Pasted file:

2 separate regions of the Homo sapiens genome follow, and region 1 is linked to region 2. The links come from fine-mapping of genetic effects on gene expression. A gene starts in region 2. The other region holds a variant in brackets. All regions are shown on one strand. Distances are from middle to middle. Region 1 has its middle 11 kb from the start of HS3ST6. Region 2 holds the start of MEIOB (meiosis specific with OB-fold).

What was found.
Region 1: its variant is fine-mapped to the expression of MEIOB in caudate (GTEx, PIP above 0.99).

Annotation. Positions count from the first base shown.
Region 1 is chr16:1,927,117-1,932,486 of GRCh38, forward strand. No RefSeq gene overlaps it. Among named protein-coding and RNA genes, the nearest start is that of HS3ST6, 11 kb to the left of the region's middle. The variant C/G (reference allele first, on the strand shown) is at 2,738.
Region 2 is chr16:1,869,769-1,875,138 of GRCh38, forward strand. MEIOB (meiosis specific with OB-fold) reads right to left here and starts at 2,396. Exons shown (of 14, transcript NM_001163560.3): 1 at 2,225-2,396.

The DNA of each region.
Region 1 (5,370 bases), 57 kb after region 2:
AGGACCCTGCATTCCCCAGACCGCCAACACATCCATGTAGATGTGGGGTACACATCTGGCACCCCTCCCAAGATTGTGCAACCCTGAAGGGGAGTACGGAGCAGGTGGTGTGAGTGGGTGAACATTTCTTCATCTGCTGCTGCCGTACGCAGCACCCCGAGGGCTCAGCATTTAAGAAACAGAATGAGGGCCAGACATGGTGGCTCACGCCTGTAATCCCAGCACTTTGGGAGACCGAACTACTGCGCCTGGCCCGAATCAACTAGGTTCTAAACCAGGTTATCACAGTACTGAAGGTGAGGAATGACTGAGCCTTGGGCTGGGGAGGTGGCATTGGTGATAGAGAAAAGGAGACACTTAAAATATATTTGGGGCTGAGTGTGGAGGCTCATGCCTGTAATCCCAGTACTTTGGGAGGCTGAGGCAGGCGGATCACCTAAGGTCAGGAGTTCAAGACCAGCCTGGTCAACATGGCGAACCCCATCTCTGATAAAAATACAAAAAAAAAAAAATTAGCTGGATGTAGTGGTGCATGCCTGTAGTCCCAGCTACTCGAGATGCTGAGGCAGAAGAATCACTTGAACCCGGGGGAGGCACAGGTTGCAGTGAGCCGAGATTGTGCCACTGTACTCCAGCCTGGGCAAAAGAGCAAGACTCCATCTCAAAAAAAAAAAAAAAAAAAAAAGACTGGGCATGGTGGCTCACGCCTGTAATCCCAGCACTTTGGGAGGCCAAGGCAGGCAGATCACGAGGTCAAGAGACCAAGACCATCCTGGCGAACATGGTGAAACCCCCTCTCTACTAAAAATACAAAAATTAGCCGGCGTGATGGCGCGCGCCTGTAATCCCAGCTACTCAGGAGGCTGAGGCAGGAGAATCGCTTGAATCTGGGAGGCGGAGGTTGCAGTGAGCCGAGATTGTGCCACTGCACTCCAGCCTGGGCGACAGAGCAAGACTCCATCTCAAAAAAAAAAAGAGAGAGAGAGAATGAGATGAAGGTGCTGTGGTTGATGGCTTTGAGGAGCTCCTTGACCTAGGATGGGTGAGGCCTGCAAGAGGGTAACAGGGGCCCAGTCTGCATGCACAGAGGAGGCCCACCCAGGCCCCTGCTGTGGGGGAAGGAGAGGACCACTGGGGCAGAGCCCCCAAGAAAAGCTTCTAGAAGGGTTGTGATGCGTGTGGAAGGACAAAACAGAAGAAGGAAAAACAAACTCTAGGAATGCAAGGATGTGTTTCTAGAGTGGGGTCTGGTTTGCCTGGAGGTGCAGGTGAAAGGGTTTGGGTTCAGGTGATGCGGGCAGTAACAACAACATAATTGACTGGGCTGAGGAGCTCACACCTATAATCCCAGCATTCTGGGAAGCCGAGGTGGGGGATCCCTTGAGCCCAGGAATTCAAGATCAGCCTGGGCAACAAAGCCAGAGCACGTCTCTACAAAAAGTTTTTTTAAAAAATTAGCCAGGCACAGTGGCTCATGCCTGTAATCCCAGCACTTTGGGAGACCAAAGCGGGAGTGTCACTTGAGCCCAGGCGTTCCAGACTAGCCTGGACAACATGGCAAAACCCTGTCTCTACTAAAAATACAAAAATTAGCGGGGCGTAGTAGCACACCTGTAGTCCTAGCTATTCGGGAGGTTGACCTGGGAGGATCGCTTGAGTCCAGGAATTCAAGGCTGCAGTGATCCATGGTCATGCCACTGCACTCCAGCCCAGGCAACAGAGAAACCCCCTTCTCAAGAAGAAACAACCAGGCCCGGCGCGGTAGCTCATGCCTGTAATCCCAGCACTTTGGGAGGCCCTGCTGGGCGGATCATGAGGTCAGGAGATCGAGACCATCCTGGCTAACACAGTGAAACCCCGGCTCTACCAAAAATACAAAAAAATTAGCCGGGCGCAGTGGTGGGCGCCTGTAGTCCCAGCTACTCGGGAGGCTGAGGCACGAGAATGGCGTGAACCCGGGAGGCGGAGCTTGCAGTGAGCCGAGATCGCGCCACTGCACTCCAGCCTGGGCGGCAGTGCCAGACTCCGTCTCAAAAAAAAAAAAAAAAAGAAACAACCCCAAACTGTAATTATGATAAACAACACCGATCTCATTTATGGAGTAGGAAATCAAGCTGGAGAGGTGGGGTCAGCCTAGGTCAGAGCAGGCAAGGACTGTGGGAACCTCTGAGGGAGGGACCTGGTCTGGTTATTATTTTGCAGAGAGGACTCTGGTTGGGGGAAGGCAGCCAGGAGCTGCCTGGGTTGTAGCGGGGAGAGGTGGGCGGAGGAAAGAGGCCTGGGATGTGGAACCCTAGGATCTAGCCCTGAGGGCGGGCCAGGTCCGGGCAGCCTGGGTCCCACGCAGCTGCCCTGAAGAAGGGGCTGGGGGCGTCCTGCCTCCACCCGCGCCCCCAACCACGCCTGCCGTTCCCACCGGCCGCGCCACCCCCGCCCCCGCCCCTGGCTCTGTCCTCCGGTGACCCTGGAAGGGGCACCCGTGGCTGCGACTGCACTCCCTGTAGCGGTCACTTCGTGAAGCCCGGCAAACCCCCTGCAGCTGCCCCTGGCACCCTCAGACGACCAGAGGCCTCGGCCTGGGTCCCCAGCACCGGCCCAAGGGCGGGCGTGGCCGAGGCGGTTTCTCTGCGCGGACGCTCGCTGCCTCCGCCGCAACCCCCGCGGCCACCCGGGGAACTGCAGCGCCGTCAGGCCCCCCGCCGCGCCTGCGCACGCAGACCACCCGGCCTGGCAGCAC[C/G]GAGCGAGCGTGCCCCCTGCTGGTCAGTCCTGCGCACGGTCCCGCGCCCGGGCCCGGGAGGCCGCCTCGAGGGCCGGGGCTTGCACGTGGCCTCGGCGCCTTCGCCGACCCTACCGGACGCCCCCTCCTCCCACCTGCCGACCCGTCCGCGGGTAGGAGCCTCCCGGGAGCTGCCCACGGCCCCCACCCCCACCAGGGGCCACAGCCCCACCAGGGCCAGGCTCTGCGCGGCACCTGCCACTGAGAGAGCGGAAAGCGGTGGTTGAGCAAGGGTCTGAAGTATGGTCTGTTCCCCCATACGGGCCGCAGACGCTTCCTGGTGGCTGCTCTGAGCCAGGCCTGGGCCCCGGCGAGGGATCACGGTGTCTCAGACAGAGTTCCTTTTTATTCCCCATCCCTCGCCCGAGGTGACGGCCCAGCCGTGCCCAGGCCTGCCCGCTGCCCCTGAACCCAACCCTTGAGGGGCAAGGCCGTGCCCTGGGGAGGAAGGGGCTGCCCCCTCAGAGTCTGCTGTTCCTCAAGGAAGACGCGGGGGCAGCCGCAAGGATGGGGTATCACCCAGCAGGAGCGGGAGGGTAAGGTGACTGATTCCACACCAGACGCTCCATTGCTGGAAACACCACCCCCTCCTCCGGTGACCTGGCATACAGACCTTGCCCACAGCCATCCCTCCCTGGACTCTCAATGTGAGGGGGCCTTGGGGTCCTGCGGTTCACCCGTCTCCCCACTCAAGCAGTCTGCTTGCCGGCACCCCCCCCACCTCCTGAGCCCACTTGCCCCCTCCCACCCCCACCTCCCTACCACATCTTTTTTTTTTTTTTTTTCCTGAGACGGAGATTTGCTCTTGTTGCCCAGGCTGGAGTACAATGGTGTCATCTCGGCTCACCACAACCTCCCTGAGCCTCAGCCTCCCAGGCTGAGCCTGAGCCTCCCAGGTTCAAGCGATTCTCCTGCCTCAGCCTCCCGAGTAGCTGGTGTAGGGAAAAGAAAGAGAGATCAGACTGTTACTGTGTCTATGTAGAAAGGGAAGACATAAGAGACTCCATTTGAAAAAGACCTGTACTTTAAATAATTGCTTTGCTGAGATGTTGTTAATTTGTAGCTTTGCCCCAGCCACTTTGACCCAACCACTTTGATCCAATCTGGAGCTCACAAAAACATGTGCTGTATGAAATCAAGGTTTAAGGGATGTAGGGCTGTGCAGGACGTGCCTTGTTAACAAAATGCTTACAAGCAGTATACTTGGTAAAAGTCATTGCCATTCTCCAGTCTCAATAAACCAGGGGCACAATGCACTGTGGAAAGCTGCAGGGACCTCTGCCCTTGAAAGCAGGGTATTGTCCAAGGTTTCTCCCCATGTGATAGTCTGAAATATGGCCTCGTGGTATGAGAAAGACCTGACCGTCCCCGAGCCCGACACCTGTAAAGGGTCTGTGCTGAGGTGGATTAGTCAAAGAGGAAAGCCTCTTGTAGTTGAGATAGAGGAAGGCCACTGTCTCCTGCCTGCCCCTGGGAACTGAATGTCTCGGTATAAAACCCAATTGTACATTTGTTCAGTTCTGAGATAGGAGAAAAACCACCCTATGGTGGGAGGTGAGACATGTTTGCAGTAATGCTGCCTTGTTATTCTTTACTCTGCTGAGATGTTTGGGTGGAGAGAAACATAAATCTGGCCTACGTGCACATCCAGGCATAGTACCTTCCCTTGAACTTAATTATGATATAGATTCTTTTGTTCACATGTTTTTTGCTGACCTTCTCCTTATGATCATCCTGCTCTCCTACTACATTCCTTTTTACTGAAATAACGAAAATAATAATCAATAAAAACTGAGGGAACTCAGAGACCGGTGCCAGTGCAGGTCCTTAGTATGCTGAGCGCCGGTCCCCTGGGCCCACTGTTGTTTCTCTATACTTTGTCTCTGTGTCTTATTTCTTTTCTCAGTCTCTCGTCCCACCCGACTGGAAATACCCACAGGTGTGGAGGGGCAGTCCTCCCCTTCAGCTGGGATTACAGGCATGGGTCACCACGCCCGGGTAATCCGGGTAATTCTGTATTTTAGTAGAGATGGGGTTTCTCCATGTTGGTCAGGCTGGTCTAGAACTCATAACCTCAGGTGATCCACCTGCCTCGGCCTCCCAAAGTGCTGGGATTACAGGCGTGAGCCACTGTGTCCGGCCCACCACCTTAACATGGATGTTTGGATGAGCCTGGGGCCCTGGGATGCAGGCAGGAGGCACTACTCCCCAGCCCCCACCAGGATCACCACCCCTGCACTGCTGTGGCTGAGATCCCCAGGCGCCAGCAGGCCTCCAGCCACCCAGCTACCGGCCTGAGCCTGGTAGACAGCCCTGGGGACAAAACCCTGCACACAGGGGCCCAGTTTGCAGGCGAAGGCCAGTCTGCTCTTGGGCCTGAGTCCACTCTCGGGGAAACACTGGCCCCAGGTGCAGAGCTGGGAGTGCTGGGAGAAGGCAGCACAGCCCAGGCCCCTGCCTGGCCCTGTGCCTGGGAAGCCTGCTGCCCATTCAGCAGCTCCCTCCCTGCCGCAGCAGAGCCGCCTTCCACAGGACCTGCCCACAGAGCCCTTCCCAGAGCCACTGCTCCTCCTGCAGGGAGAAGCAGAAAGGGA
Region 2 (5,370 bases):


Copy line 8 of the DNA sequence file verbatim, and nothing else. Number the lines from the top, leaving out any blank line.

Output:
Region 1 (5,370 bases), 57 kb after region 2: